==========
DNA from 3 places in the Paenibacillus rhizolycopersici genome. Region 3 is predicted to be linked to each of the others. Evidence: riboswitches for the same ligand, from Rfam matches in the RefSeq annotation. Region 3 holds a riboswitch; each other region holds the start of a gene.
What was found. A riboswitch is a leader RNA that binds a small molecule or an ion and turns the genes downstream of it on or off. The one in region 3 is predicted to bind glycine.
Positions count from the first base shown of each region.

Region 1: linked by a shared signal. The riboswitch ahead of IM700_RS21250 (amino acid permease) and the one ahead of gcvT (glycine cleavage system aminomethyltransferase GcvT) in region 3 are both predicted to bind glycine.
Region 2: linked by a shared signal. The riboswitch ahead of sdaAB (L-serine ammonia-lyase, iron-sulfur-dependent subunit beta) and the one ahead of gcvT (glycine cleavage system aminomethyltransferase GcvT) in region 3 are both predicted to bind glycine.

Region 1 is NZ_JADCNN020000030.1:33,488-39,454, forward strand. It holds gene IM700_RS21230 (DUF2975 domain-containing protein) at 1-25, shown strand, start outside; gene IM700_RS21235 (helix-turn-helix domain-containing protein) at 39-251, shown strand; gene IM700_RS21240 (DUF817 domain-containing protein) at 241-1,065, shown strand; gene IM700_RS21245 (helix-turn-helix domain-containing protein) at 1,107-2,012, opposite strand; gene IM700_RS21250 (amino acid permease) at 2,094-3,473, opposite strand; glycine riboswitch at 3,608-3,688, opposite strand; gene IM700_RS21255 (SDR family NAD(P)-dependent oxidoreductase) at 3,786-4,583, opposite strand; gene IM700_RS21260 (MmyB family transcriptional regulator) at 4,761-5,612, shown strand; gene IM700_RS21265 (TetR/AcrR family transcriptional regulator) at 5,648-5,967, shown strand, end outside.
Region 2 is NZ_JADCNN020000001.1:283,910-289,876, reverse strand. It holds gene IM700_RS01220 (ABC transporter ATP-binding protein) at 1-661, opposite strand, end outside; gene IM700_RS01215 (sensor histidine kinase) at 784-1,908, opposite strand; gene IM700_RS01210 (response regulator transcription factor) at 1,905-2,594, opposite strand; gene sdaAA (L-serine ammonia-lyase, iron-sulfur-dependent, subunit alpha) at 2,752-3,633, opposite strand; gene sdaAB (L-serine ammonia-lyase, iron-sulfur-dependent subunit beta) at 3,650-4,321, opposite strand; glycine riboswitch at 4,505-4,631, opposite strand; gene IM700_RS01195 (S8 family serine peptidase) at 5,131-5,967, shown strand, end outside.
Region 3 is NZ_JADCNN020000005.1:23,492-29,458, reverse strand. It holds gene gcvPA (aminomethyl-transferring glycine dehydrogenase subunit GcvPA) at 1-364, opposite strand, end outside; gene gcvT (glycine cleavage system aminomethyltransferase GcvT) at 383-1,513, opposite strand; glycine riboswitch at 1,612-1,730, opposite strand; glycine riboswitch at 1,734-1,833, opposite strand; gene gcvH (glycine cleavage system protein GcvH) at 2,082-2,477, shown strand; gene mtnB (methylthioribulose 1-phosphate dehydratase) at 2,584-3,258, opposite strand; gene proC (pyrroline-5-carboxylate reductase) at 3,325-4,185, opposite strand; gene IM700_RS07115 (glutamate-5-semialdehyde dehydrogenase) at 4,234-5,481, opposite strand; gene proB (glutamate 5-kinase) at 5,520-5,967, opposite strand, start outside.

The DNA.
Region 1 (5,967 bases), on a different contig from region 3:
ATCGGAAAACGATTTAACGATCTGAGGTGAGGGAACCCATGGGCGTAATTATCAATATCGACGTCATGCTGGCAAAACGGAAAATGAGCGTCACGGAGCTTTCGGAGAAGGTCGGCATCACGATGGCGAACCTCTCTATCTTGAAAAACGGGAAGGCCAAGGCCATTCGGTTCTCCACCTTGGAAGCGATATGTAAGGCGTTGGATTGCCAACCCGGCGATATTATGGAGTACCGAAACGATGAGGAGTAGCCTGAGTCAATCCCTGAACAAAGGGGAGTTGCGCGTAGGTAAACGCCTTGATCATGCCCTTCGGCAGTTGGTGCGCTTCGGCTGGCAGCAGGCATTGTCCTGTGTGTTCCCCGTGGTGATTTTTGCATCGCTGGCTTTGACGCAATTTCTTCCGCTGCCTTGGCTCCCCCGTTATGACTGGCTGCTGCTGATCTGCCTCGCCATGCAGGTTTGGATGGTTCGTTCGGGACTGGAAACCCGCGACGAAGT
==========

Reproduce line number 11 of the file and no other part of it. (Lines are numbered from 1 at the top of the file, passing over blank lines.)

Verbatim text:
ATCGGAAAACGATTTAACGATCTGAGGTGAGGGAACCCATGGGCGTAATTATCAATATCGACGTCATGCTGGCAAAACGGAAAATGAGCGTCACGGAGCTTTCGGAGAAGGTCGGCATCACGATGGCGAACCTCTCTATCTTGAAAAACGGGAAGGCCAAGGCCATTCGGTTCTCCACCTTGGAAGCGATATGTAAGGCGTTGGATTGCCAACCCGGCGATATTATGGAGTACCGAAACGATGAGGAGTAGCCTGAGTCAATCCCTGAACAAAGGGGAGTTGCGCGTAGGTAAACGCCTTGATCATGCCCTTCGGCAGTTGGTGCGCTTCGGCTGGCAGCAGGCATTGTCCTGTGTGTTCCCCGTGGTGATTTTTGCATCGCTGGCTTTGACGCAATTTCTTCCGCTGCCTTGGCTCCCCCGTTATGACTGGCTGCTGCTGATCTGCCTCGCCATGCAGGTTTGGATGGTTCGTTCGGGACTGGAAACCCGCGACGAAGT